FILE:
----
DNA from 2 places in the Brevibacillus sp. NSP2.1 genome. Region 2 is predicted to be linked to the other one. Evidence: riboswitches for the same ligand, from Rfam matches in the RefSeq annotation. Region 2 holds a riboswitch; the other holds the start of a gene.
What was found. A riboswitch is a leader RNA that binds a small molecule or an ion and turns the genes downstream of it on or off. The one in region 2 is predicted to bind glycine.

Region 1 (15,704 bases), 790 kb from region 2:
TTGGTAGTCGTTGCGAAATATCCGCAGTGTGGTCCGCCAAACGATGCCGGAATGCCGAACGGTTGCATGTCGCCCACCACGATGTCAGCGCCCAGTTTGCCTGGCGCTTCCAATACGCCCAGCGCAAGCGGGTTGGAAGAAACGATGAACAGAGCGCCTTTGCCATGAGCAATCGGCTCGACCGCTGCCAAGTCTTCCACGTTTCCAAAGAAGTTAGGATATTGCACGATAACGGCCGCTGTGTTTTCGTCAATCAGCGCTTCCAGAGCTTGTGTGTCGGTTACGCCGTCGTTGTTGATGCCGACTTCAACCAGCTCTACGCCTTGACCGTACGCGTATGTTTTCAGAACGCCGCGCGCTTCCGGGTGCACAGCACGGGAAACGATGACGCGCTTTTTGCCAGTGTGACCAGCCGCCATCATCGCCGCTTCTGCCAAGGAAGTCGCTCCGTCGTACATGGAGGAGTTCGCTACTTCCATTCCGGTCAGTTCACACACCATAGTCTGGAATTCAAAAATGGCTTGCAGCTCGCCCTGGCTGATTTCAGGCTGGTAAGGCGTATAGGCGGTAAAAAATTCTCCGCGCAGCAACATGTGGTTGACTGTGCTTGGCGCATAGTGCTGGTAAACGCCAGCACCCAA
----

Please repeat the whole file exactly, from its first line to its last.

DNA from 2 places in the Brevibacillus sp. NSP2.1 genome. Region 2 is predicted to be linked to the other one. Evidence: riboswitches for the same ligand, from Rfam matches in the RefSeq annotation. Region 2 holds a riboswitch; the other holds the start of a gene.
What was found. A riboswitch is a leader RNA that binds a small molecule or an ion and turns the genes downstream of it on or off. The one in region 2 is predicted to bind glycine.

Region 1 (15,704 bases), 790 kb from region 2:
TTGGTAGTCGTTGCGAAATATCCGCAGTGTGGTCCGCCAAACGATGCCGGAATGCCGAACGGTTGCATGTCGCCCACCACGATGTCAGCGCCCAGTTTGCCTGGCGCTTCCAATACGCCCAGCGCAAGCGGGTTGGAAGAAACGATGAACAGAGCGCCTTTGCCATGAGCAATCGGCTCGACCGCTGCCAAGTCTTCCACGTTTCCAAAGAAGTTAGGATATTGCACGATAACGGCCGCTGTGTTTTCGTCAATCAGCGCTTCCAGAGCTTGTGTGTCGGTTACGCCGTCGTTGTTGATGCCGACTTCAACCAGCTCTACGCCTTGACCGTACGCGTATGTTTTCAGAACGCCGCGCGCTTCCGGGTGCACAGCACGGGAAACGATGACGCGCTTTTTGCCAGTGTGACCAGCCGCCATCATCGCCGCTTCTGCCAAGGAAGTCGCTCCGTCGTACATGGAGGAGTTCGCTACTTCCATTCCGGTCAGTTCACACACCATAGTCTGGAATTCAAAAATGGCTTGCAGCTCGCCCTGGCTGATTTCAGGCTGGTAAGGCGTATAGGCGGTAAAAAATTCTCCGCGCAGCAACATGTGGTTGACTGTGCTTGGCGCATAGTGCTGGTAAACGCCAGCACCCAA